It’s 8:30 a.m. on Friday, I’ve been up for three hours, and it’s more than 100 degrees outside. I’ve spent the month of June in Saudi Arabia, teaching teenage girls about science and writing.
A report on Saudi teenage girls: When they get on the bus, they sing Adele and One Direction at the top of their lungs.
So the teenage girls were familiar, but a lot about Saudi Arabia was pretty different. The heat, for example. And the birds.
I’m not particularly serious about birdwatching, but I like knowing the names of the things around me. First I noticed pigeons and house sparrows, which you can see anywhere. Then mynas, noisy, flappy birds from southern Asia who have gotten themselves carried to a lot of the rest of the world. I spotted a crow of some sort, then a bird that turned out to be a white-cheeked bulbul.
A few days after we’d arrived, one of my fellow teachers told me about something strange: a tan bird with feathers pointing back from the top of its head, and striking black and white wings. I knew it instantly. Hoopoe!
Hoopoes are nearly a foot long, with a long, downward-curving beak and a spectacular crest that can swing up into a mohawk-like fan. My guidebook to the birds of Britain and Europe tells me it’s “unmistakable.” That guidebook also tells me that I’ve only seen one; in 1998, on a hike in central Turkey. The nine subspecies live everywhere from Senegal to South Africa to Siberia. My mother, who was with me in Turkey, remembers fondly seeing them in Nepal in the 60s. Even their scientific name is cool: Upupa epops. I was jealous of the sighting and hopeful that I might see one myself. And, after several days of careful watching, I did.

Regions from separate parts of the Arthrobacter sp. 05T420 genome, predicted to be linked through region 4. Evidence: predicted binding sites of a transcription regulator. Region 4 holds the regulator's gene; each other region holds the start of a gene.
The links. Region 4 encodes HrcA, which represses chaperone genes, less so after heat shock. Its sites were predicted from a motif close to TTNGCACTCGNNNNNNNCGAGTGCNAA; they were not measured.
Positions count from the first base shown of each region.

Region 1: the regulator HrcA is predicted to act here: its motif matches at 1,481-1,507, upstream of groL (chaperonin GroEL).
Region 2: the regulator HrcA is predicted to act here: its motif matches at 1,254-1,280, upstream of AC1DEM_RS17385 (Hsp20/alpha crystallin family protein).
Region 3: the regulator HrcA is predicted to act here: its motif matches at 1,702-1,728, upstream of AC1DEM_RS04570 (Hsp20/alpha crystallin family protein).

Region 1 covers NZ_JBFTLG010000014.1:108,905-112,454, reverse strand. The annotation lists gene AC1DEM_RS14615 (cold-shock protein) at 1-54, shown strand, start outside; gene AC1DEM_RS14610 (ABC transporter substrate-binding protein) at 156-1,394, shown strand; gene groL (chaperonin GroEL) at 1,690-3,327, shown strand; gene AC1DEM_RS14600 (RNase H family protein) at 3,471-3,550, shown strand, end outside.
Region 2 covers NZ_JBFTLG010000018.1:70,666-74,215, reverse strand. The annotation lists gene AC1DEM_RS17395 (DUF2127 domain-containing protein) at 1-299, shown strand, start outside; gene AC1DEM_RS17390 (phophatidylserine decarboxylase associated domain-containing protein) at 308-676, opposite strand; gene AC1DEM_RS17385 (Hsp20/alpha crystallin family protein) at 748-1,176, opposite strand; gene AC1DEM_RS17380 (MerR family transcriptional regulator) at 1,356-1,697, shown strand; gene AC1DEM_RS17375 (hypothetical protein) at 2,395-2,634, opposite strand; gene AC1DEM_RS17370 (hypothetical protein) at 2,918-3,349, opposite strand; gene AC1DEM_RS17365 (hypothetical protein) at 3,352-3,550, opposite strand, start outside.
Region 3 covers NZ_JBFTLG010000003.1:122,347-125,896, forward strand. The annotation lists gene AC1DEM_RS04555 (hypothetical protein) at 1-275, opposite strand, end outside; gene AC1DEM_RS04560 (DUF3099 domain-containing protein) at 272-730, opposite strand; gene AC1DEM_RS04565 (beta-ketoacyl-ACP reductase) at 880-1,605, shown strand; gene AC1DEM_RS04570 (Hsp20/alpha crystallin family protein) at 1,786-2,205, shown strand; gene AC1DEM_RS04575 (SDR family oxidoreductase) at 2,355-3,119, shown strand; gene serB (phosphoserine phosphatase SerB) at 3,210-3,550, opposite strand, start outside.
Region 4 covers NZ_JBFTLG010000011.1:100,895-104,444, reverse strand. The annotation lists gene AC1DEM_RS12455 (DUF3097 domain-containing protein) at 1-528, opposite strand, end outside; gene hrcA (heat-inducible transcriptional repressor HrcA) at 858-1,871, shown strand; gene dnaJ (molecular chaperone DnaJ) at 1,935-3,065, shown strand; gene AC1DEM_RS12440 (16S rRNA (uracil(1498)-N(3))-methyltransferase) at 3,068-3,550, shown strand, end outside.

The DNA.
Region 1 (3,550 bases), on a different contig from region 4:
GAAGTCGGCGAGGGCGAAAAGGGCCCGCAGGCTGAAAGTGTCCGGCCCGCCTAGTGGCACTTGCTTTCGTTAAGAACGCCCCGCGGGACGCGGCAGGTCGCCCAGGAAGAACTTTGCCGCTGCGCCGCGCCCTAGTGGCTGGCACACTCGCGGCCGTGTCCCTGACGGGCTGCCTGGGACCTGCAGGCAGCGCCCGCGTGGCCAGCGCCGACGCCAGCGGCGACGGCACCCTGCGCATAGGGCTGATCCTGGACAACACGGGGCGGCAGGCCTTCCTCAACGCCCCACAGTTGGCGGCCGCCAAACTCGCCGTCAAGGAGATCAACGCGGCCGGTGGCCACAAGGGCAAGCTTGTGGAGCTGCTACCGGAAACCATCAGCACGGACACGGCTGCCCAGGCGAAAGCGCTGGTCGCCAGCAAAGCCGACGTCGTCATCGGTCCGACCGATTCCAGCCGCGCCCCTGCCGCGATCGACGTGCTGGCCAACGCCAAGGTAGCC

Now I know that if I take a long enough walk around the residential compound where I’m staying, I’ll find one or two. This morning I took a bottle of water and my drawing supplies and set out for the duck pond, a mile away. Women are required to wear a floor-length black cloak called an abaya whenever we’re in public in Saudi Arabia, which makes being outside pretty unappealing any time after sunrise—but that rule doesn’t apply on the compound.
I strolled along wide sidewalks, watching for movement. And the hoopoes delivered. One chased another through a yard. Another walked around the base of a tree, probing the ground for prey. At the duck pond, one searched along the edge; later, another—or maybe it was the same bird—appeared on the other side and came closer and closer, finally finding some delectable invertebrate about six feet away from me. It flew away when a myna got too close.
If tomorrow is the first day of Ramadan—it turns out this isn’t known until the night before, and depends on the report of a moon sighting committee—this will turn out to have been my last chance to see a hoopoe. It would be totally rude to take water on a walk during Ramadan, and no water means no walk. But, if the moon hides tonight, I’ll be out again in the morning. Maybe some more hoopoes will come to say hello.
I wrote this snapshot last Friday, June 27; the next day, I flew home to the U.S. (Ramadan held off another day.)